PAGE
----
Luc has spent the last few months creating a virtual storyboard for Bentley. ‘I’m absorbing and learning – like a kid with new toys,’ he says with visible relish. ‘You don’t come arrogantly to a brand like this and say you’re going to change things. I spent all summer learning, reading books, looking at car models, talking to people. It’s about understanding the principle values, the company’s journey, its roots. Nobody needs a luxury product so the essence is that you cannot live without it. This is the same if it’s a fantastic wine, painting or a Bentley.’ Luc knows that he needs to forget all he has learnt that doesn’t apply to Bentley. ‘It is about learning to play with different values. This chameleon syndrome I’ve had in me since I was a kid is going to help a lot.’

Continental GTHe is a bit of a global nomad. Born in Peru, his father, a Belgian diplomat, moved the family around Central and South America and later Rwanda, where Luc added Swahili to his already rich linguistic repertoire. Aged 18, he moved to Brussels to study engineering, but he yearned to be a designer. On graduation, whilst bed ridden for six months with a critical illness in Bolivia, he learnt of an ideal transportation design course in Switzerland. On recovery, he flew back to Europe and enrolled at Art Centre Europe in Vevey.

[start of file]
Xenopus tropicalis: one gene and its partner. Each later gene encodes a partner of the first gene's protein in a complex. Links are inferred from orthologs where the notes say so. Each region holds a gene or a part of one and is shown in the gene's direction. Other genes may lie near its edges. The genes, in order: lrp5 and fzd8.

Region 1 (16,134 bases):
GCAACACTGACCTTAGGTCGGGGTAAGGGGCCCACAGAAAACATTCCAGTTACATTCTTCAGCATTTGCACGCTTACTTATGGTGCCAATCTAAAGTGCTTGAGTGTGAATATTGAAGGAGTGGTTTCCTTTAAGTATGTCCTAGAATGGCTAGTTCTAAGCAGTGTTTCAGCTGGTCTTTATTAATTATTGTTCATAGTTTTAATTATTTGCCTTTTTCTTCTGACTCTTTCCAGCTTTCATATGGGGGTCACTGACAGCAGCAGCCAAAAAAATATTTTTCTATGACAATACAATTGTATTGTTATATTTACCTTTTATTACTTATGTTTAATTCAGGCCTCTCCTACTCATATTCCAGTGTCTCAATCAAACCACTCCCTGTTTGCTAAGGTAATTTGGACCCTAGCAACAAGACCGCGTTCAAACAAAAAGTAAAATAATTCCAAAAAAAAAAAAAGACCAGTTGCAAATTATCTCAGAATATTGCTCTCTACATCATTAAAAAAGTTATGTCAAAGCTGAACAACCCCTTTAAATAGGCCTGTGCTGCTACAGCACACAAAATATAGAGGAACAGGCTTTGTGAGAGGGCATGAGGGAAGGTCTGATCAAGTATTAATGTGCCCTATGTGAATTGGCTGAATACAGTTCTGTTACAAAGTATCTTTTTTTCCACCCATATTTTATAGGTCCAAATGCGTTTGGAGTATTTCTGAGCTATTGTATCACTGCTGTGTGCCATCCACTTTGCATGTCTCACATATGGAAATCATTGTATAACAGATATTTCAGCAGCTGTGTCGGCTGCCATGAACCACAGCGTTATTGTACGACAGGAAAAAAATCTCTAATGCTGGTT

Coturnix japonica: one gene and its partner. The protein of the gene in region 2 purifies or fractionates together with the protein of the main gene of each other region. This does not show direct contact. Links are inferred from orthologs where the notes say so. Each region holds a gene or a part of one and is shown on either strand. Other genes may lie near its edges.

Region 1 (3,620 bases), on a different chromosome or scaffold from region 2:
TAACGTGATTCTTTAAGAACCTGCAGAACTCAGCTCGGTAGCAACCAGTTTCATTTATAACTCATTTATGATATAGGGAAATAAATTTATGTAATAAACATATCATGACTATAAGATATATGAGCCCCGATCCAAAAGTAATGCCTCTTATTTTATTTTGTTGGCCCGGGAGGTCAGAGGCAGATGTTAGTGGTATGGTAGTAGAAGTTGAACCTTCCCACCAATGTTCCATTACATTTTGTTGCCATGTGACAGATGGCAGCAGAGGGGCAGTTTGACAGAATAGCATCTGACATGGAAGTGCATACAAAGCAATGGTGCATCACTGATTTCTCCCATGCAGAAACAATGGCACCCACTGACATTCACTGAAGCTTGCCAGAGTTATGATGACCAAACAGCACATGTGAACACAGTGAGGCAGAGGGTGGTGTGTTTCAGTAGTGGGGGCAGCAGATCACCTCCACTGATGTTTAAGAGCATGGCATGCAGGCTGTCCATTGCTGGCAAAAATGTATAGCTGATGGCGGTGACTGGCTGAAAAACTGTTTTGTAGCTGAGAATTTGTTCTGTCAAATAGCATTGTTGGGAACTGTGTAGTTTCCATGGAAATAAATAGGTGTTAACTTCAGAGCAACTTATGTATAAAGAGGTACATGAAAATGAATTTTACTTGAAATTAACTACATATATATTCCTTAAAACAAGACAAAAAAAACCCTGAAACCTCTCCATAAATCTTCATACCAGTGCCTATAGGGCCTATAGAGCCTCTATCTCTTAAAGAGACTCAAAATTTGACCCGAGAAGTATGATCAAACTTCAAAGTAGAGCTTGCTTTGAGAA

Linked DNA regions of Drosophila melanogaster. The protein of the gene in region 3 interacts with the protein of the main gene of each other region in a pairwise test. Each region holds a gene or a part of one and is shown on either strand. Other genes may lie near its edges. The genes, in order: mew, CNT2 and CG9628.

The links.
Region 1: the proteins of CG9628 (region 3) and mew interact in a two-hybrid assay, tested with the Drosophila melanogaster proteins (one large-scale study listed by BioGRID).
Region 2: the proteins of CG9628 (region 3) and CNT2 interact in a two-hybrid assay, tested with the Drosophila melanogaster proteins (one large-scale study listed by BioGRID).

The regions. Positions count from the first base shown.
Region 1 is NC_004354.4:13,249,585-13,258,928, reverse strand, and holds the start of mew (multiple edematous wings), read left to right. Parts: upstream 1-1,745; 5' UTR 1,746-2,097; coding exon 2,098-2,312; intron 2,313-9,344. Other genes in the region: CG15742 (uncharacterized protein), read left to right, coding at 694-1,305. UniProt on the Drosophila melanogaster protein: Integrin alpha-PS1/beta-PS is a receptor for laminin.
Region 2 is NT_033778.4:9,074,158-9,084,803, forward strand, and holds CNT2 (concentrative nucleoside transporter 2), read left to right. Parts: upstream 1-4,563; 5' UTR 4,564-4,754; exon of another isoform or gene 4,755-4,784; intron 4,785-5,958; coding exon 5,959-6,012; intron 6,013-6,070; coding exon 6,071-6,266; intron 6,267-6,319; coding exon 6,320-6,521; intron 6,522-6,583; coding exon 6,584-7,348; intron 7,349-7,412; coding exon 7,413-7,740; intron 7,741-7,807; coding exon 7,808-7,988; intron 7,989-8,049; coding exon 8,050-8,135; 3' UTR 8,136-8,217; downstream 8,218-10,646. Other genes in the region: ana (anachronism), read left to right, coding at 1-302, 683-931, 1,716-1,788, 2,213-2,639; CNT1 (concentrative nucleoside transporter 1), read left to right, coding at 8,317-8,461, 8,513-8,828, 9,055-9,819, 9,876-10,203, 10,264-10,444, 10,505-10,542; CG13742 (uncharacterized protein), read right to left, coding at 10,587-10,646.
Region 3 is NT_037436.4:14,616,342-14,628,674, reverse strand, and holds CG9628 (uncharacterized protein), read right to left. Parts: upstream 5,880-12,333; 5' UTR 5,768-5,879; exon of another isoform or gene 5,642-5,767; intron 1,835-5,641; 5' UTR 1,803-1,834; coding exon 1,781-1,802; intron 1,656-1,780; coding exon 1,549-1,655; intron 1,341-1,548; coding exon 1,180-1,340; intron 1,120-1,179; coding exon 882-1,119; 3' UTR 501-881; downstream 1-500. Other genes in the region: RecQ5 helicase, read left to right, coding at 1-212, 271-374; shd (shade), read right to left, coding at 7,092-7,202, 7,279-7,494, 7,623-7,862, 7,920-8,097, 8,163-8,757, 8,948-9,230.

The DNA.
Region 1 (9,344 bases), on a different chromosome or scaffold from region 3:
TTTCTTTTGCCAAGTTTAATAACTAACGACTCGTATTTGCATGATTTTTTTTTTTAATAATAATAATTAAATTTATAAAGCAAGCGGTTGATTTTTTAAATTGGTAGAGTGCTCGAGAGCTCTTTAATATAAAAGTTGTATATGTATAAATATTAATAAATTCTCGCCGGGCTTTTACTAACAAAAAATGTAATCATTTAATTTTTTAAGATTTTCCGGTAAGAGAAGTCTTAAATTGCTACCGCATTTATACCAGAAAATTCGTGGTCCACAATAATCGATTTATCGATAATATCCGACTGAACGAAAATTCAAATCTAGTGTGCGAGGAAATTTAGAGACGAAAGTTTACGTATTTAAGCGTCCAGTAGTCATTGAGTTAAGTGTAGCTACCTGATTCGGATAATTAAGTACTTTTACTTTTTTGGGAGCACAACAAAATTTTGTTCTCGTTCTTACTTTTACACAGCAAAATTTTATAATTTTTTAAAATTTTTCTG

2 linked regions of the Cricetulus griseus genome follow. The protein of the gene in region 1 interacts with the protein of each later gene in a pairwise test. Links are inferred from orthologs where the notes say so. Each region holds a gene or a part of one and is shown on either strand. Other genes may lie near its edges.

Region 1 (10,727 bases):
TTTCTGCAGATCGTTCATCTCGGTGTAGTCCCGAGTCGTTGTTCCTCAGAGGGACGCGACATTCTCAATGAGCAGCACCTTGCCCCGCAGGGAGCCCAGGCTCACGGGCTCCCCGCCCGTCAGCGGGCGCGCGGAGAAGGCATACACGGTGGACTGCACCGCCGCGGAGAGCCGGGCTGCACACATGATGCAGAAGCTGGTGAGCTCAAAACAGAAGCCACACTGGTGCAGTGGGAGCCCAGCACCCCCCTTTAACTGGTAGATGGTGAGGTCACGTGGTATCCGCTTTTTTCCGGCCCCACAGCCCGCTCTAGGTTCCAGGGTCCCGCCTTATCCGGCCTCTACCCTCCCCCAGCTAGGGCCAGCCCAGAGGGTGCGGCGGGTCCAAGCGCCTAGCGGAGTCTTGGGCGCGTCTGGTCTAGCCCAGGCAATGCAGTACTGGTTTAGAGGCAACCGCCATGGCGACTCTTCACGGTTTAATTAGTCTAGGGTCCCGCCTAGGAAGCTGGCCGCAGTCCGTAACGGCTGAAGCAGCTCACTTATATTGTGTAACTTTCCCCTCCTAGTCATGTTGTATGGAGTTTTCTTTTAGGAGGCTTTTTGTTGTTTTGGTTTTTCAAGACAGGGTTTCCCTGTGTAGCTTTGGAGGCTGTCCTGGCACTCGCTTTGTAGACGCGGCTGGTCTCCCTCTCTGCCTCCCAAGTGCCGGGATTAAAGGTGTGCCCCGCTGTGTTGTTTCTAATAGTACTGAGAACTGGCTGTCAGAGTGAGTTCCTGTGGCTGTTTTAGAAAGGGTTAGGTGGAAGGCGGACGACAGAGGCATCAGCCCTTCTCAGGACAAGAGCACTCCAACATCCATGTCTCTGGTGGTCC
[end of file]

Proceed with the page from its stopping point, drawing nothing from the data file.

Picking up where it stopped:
Luc calls himself the ‘lonesome designer’ who by virtue of being an outsider landed projects that have earned him cult status amongst car designers. ‘I became the designer for special projects. Most of my colleagues were linear designers who wanted to stay with single projects so they could go home at four. I never went home.’ At 47, he has a rich catalogue of cars credited to him including the avant-garde Audi A2 and Lamborghini Murciélago.

Luc’s career has largely been within the VW Group, first at Audi, then Skoda and back to Audi at the creative hub in Munich, where he designed the A2 and the R8 racecar ‘my passport for Lamborghini,’ he muses. It was at the Italian marque that Luc shone and where, between 1998 and 2005, he settled the longest. VW had just purchased Bentley, Bugatti and Lamborghini – and it had high hopes for this troubled company.

Luc visibly likes talking of his time at Lamborghini where there wasn’t a design centre as such and styling, as it was called, was carried out elsewhere with the engineers at Sant’Agata somehow incorporated this into the cars. ‘You had this super car company in the middle of nowhere surrounded by fields. In the canteen the ‘mama’ would cook the plate of the day – incredible pasta,’ he smiles.